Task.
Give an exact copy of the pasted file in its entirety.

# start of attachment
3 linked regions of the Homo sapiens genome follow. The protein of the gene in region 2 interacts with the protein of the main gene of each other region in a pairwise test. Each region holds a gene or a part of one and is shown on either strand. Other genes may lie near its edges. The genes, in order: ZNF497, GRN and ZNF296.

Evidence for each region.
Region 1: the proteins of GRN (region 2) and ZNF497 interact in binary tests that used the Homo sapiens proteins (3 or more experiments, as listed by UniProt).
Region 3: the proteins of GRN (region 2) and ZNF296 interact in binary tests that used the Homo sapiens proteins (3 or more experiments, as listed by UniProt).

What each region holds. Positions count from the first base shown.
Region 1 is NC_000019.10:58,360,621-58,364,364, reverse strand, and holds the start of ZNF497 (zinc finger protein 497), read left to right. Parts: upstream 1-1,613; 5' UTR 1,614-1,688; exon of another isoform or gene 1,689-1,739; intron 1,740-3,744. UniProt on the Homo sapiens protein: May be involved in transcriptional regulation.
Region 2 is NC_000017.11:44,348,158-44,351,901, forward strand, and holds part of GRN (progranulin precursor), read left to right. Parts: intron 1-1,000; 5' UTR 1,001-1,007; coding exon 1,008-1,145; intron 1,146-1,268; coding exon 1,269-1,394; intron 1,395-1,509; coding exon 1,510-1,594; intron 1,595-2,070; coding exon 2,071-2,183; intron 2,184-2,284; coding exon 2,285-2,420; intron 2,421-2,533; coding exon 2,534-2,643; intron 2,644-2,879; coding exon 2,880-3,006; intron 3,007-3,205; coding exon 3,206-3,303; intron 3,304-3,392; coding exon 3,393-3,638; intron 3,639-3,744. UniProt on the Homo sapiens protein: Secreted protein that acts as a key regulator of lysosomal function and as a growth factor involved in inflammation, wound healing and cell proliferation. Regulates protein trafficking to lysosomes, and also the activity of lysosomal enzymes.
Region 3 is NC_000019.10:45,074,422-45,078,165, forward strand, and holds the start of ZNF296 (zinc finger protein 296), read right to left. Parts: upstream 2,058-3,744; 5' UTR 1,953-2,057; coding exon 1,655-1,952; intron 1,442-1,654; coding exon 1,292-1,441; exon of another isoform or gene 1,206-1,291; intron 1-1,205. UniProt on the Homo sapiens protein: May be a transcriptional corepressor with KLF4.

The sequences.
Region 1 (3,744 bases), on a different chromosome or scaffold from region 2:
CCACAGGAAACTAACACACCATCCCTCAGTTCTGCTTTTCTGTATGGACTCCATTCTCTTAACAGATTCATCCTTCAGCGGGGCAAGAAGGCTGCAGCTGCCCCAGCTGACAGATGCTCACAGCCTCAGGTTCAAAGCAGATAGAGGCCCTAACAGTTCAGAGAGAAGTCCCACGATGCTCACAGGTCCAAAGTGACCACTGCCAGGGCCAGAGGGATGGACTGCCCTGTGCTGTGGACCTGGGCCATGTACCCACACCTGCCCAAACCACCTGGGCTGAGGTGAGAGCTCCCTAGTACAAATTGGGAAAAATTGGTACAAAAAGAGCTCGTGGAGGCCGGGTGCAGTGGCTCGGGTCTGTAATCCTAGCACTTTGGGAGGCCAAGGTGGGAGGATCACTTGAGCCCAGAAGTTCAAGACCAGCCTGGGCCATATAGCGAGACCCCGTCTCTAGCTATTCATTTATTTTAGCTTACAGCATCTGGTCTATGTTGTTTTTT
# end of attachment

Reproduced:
3 linked regions of the Homo sapiens genome follow. The protein of the gene in region 2 interacts with the protein of the main gene of each other region in a pairwise test. Each region holds a gene or a part of one and is shown on either strand. Other genes may lie near its edges. The genes, in order: ZNF497, GRN and ZNF296.

Evidence for each region.
Region 1: the proteins of GRN (region 2) and ZNF497 interact in binary tests that used the Homo sapiens proteins (3 or more experiments, as listed by UniProt).
Region 3: the proteins of GRN (region 2) and ZNF296 interact in binary tests that used the Homo sapiens proteins (3 or more experiments, as listed by UniProt).

What each region holds. Positions count from the first base shown.
Region 1 is NC_000019.10:58,360,621-58,364,364, reverse strand, and holds the start of ZNF497 (zinc finger protein 497), read left to right. Parts: upstream 1-1,613; 5' UTR 1,614-1,688; exon of another isoform or gene 1,689-1,739; intron 1,740-3,744. UniProt on the Homo sapiens protein: May be involved in transcriptional regulation.
Region 2 is NC_000017.11:44,348,158-44,351,901, forward strand, and holds part of GRN (progranulin precursor), read left to right. Parts: intron 1-1,000; 5' UTR 1,001-1,007; coding exon 1,008-1,145; intron 1,146-1,268; coding exon 1,269-1,394; intron 1,395-1,509; coding exon 1,510-1,594; intron 1,595-2,070; coding exon 2,071-2,183; intron 2,184-2,284; coding exon 2,285-2,420; intron 2,421-2,533; coding exon 2,534-2,643; intron 2,644-2,879; coding exon 2,880-3,006; intron 3,007-3,205; coding exon 3,206-3,303; intron 3,304-3,392; coding exon 3,393-3,638; intron 3,639-3,744. UniProt on the Homo sapiens protein: Secreted protein that acts as a key regulator of lysosomal function and as a growth factor involved in inflammation, wound healing and cell proliferation. Regulates protein trafficking to lysosomes, and also the activity of lysosomal enzymes.
Region 3 is NC_000019.10:45,074,422-45,078,165, forward strand, and holds the start of ZNF296 (zinc finger protein 296), read right to left. Parts: upstream 2,058-3,744; 5' UTR 1,953-2,057; coding exon 1,655-1,952; intron 1,442-1,654; coding exon 1,292-1,441; exon of another isoform or gene 1,206-1,291; intron 1-1,205. UniProt on the Homo sapiens protein: May be a transcriptional corepressor with KLF4.

The sequences.
Region 1 (3,744 bases), on a different chromosome or scaffold from region 2:
CCACAGGAAACTAACACACCATCCCTCAGTTCTGCTTTTCTGTATGGACTCCATTCTCTTAACAGATTCATCCTTCAGCGGGGCAAGAAGGCTGCAGCTGCCCCAGCTGACAGATGCTCACAGCCTCAGGTTCAAAGCAGATAGAGGCCCTAACAGTTCAGAGAGAAGTCCCACGATGCTCACAGGTCCAAAGTGACCACTGCCAGGGCCAGAGGGATGGACTGCCCTGTGCTGTGGACCTGGGCCATGTACCCACACCTGCCCAAACCACCTGGGCTGAGGTGAGAGCTCCCTAGTACAAATTGGGAAAAATTGGTACAAAAAGAGCTCGTGGAGGCCGGGTGCAGTGGCTCGGGTCTGTAATCCTAGCACTTTGGGAGGCCAAGGTGGGAGGATCACTTGAGCCCAGAAGTTCAAGACCAGCCTGGGCCATATAGCGAGACCCCGTCTCTAGCTATTCATTTATTTTAGCTTACAGCATCTGGTCTATGTTGTTTTTT